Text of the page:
Date of Graduation
Eberly College of Arts and Sciences
Karen G. Anderson
Regina A. Carroll
Regina A. Carroll
Steven G. Kinsey
Delay discounting is a measure of impulsive choice that is correlated with maladaptive behavior and psychological disorders. Disruptions to serotonin and dopamine pathways can cause changes in delay discounting, as can lesions to the prefrontal cortex and nucleus accumbens. The endocannabinoid system modulates other neurotransmitter systems, including dopamine and serotonin pathways. Cannabinoid receptors type 1 are found in relatively high concentrations in the nucleus accumbens and the prefrontal cortex. These receptors are activated by endogenous cannabinoids, which are synthesized on demand and broken down by catabolic enzymes. The action of these enzymes can be inhibited by a class of drugs known as cannabinoid enzyme inhibitors, which ultimately produce higher levels of endogenous cannabinoids by preventing their catabolic degradation. The present study examined effects of two cannabinoid enzyme inhibitors, URB597 and JZL195, on delay discounting in rats. Delay discounting was measured at baseline and after drug administration. Area under the curve and indifference points were not affected by any dose of either drug, but 7.5 mg/kg of JZL195 decreased percent larger-reinforcer choice at the lowest delay value and increased it at the highest delay value. URB597 increase percent larger-reinforcer choice only at one intermediate delay value. JZL195 increased response latencies at the 7.5 mg/kg dose. No systematic, dose-dependent effect of either drug on measures of delay discounting was observed.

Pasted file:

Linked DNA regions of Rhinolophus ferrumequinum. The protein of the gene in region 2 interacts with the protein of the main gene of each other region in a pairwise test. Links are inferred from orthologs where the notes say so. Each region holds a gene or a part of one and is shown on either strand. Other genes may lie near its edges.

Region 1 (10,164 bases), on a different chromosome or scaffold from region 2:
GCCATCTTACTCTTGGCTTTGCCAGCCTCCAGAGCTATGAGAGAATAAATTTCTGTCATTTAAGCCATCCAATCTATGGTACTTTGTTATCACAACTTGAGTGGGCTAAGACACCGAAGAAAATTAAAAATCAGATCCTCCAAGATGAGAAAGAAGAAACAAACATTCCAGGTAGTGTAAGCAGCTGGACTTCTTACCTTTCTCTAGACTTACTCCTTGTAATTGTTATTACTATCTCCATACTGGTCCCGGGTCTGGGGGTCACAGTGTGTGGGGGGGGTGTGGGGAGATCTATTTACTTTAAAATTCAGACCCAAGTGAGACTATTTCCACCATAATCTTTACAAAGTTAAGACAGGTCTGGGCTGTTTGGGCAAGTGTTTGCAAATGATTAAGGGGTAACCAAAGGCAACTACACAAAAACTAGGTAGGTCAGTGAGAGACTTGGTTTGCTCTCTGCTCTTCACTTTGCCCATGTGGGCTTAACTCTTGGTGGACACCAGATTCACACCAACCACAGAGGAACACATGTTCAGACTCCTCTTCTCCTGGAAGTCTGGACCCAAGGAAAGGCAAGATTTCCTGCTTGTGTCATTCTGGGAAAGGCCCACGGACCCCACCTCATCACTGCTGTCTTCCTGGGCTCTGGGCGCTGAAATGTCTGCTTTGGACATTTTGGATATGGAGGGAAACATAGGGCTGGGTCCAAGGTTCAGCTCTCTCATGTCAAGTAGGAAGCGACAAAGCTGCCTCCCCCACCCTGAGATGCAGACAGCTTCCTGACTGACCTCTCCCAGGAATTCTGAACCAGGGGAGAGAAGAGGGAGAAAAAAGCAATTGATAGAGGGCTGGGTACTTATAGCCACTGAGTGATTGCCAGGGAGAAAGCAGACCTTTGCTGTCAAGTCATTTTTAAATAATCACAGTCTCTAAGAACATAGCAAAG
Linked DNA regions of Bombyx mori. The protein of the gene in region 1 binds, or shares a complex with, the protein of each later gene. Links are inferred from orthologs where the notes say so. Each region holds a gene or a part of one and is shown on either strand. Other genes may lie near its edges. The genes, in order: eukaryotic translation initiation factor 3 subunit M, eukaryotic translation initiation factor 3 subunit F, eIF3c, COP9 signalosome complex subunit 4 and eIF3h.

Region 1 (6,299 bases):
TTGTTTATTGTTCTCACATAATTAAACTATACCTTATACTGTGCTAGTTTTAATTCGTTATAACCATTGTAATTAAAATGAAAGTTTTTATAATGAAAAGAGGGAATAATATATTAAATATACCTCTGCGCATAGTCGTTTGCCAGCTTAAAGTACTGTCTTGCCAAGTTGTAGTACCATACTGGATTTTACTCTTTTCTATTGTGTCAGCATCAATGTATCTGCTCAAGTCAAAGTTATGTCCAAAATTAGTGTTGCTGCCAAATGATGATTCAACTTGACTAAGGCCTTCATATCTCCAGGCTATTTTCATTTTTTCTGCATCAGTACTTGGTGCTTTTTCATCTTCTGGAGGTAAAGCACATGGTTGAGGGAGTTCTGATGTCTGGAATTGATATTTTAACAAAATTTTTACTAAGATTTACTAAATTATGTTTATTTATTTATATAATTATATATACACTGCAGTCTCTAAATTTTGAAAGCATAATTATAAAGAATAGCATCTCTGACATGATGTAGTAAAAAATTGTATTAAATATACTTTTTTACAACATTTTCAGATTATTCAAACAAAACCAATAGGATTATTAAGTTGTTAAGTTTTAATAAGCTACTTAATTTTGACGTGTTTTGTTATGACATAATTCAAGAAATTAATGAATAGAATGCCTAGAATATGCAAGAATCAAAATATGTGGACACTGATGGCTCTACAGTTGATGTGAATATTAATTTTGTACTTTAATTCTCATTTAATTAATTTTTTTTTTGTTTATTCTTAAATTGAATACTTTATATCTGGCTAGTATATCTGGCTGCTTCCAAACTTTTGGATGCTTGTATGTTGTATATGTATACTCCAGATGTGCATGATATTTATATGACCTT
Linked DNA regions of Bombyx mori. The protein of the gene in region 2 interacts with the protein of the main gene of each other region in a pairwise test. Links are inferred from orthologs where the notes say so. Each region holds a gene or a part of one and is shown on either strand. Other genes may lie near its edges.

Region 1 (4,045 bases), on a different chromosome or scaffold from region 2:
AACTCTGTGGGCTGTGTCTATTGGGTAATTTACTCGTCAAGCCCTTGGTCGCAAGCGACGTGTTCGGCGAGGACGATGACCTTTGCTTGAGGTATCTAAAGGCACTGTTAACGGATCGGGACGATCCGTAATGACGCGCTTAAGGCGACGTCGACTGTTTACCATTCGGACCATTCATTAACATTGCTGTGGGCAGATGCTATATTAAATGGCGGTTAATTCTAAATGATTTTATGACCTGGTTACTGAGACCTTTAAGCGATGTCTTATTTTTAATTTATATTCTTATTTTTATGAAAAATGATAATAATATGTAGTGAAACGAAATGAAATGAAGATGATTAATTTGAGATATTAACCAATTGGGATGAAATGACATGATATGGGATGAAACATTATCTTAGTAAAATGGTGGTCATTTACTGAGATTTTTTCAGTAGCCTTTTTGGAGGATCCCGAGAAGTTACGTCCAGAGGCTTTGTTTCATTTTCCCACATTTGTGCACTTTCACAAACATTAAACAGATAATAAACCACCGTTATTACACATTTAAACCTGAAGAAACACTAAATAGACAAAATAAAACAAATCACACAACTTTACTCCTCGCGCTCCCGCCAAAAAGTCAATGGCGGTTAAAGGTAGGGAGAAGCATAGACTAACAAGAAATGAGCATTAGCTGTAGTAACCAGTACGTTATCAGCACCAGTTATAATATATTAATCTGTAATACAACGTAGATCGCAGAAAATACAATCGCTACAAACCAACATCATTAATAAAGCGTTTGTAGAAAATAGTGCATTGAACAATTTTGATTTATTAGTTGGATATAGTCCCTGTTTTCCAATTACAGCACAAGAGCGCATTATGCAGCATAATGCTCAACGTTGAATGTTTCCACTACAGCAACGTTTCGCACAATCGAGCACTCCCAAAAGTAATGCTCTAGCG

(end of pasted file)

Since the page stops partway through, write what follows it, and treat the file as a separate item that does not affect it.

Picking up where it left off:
Galdieri, Devin Andrew, "Delay Discounting and Cannabinoid Enzyme Inhibitors" (2018). Graduate Theses, Dissertations, and Problem Reports. 3684.